Dyplomacja brytyjska wobec zabiegów Rosji o wyłączne wpływy w Mandżurii (październik 1901 r. – sierpień 1903 r.)
Damski, Przemysław Piotr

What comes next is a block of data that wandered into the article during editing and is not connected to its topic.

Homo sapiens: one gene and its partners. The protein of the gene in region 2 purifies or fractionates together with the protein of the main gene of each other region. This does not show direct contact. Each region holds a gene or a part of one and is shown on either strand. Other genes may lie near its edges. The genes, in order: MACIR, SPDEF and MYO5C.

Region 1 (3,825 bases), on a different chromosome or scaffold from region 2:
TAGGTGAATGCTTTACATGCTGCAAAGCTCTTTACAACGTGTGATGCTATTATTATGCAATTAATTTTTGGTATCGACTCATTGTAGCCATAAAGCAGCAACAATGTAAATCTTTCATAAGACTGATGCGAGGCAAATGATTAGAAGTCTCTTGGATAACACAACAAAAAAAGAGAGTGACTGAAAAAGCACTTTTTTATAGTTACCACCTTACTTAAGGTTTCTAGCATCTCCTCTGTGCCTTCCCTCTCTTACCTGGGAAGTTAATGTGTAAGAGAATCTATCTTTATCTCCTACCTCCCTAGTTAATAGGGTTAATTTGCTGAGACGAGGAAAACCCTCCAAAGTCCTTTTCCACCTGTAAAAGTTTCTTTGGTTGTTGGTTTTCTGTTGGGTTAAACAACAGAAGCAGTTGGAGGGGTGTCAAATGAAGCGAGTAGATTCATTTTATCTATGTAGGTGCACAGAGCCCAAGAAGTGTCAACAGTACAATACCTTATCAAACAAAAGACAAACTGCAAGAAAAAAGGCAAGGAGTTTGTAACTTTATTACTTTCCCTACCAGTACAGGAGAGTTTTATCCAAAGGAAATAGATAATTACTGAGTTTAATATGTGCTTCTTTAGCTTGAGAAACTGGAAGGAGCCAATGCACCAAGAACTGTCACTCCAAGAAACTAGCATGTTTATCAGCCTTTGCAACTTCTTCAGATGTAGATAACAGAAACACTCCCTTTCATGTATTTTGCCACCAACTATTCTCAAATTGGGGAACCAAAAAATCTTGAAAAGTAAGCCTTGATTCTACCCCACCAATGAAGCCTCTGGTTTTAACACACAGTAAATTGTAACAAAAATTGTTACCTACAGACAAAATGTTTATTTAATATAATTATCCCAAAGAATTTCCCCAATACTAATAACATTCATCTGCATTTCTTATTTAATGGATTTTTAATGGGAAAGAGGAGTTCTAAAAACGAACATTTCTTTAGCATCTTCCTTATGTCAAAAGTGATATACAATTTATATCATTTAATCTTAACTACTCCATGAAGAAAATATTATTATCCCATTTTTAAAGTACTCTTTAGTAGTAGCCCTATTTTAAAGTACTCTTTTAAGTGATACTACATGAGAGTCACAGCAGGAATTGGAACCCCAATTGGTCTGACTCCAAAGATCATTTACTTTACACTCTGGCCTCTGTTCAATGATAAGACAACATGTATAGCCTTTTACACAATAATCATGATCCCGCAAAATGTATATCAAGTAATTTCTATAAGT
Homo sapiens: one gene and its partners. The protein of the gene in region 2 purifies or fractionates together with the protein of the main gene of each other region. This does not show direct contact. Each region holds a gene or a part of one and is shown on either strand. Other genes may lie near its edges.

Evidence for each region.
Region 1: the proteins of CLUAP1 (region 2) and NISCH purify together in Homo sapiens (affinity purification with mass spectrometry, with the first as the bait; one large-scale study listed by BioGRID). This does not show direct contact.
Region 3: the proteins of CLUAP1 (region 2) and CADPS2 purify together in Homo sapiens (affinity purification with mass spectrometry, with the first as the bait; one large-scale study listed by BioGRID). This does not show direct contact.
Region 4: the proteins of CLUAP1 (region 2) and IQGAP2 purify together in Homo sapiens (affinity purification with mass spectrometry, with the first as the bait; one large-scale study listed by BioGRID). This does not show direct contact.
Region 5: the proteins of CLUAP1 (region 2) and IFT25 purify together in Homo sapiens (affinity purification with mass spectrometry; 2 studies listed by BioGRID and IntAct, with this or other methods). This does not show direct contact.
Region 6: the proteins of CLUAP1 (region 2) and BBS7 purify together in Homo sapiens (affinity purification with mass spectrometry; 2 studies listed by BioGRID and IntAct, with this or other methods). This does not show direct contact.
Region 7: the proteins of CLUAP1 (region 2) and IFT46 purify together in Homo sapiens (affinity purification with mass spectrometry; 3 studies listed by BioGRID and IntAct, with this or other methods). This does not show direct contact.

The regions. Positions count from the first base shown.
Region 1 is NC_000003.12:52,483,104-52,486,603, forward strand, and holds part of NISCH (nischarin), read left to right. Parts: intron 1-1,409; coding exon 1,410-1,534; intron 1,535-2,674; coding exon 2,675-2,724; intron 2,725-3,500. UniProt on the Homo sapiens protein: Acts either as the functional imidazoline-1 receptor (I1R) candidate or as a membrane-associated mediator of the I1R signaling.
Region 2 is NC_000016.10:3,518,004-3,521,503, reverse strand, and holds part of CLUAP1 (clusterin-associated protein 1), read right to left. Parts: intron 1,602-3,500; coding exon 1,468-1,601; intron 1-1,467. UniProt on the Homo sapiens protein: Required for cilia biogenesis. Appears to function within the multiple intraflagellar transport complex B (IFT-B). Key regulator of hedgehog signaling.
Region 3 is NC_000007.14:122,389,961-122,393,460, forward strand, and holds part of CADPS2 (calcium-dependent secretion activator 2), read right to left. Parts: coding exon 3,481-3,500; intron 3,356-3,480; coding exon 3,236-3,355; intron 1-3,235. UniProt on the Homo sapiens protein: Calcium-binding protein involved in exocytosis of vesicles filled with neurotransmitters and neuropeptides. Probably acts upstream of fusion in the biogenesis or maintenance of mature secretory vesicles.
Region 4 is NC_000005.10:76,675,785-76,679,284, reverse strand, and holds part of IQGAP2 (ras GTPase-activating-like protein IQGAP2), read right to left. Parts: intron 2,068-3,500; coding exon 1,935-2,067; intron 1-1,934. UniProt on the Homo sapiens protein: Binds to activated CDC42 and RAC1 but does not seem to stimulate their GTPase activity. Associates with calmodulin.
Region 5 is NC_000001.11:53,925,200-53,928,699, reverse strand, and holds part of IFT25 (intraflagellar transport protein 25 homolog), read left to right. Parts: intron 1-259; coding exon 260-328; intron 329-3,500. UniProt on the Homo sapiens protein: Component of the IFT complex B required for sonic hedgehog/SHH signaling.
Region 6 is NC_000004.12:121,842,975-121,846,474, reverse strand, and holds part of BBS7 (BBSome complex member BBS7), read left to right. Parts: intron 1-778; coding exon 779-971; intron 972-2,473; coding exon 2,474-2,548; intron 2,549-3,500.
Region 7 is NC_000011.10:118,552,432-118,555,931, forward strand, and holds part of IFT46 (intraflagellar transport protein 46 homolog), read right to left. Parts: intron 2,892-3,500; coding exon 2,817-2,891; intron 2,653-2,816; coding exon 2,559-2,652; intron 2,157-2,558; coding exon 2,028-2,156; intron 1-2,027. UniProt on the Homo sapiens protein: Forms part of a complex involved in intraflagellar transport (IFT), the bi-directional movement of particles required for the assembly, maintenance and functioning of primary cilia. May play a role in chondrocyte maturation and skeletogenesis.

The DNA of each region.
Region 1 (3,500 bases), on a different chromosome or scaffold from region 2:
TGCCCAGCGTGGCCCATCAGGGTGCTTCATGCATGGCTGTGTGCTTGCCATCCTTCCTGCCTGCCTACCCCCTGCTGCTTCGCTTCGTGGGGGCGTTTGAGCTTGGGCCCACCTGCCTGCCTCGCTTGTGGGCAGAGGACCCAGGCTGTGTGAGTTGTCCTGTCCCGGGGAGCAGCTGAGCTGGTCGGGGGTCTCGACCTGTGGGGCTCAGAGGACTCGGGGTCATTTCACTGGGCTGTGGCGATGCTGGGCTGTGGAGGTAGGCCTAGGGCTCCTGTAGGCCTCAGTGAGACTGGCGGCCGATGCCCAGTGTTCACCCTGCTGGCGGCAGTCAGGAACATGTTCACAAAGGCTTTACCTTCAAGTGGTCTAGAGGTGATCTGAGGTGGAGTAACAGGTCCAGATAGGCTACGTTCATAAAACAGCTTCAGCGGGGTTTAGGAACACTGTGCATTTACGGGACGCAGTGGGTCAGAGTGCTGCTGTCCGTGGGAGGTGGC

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After the collapse of the ‘Boxer Rebellion’, Russia wanted to take an advantage of the fact that hers troops occupied Manchuria and to obtain the exclusive influence in this country. This was contrary to the Open Door policy which had been declared by the United States, Japan, Great Britain and other European Powers, including the Russian Empire, since 1899. These had made London to rethink his own policy in the Far East. British hadn’t much interests in Manchuria. However, in their point of view rise of Russian power in China would destabilize situ¬ation in the Celestial Empire and encourage other Powers to ‘curving a Chinese pie’. It would affect British interests in Qing’s State which were larger than any other Power. Russian railway businesses and her ambition in North-East China were also a danger to similar British investments. This was one of the reasons to abandon a policy of so called ‘splendid isolation’. First visible effect of this decision was the Anglo-Japanese Alliance of January 30th, 1902. The treaty was a defensive one but clearly anti-Russian. Simultaneously Secretary of State for Foreign Affairs, the Marquess of Lansdowne, raised that Russian policy was contrary to the Open Door policy. In fact Britain was concerned on defending her own interests instead of Open Door which was only a slogan for her. During February and March of 1902 London wasn’t able to develop a common policy with his ally – Japan, and also with the United States which appeal for the ‘open door’ once again (February 1st, 1902). St Petersburg took the opportunity and published with Paris the Franco-Russian Declaration of March 16th, 1902. Foreign Office was ready to deal with Russian Government, but the tenacity of the latter convinced Whitehall that Britain should act in accord with Tokyo and Washington. This made Russia to sign an agreement with China on April 8th, 1902. Between April 8th, 1902 and April 8th, 1903 British were waiting and observing the results of Russian evacuation from Manchuria. At this time they weren’t especially concerned about the situation in North-East China as far as Russians were accomplishing the terms of the agreement. They only singed a commercial treaty with the Celestial Empire of September 5th, 1902. This was changed by St Petersburg announcement about new terms of evacuation of Russian soldiers (April 8th, 1903). This time London, as well as Washington, didn’t force Russia to fulfil her treaty obligations. Only Tokyo whose interests were most endangered strongly opposed Russia’s plans. Lansdowne who was planning an agreement with France was also thinking about rapprochement with Russia. Lack of strong reaction from Washington on St Petersburg’s demands convinced Whitehall of rightness of his own policy. British abandoned the phrase of Open Door and de facto recognized Russian influences in Manchuria in the Lansdowne’s proposition of July 29th, of 1903. Russia answered with formation of the Far Eastern Viceroyalty. This had ended the first attempt of British-Russian rapprochement but didn’t stop Franco-British talks which leaded to so called Entente Cordiale of April 8th, 1904. It proves that Britain hadn’t been committed to the Open Door policy which was only an in¬strument securing her interests in Qing’s Empire. The alliance with Japan had the same task. When British politicians had realized that both instruments hadn’t brought expected results they started to search a better way to secure British interests. The only reasonable step for Whitehall, who wanted to avoid a war, was an agreement with Russia.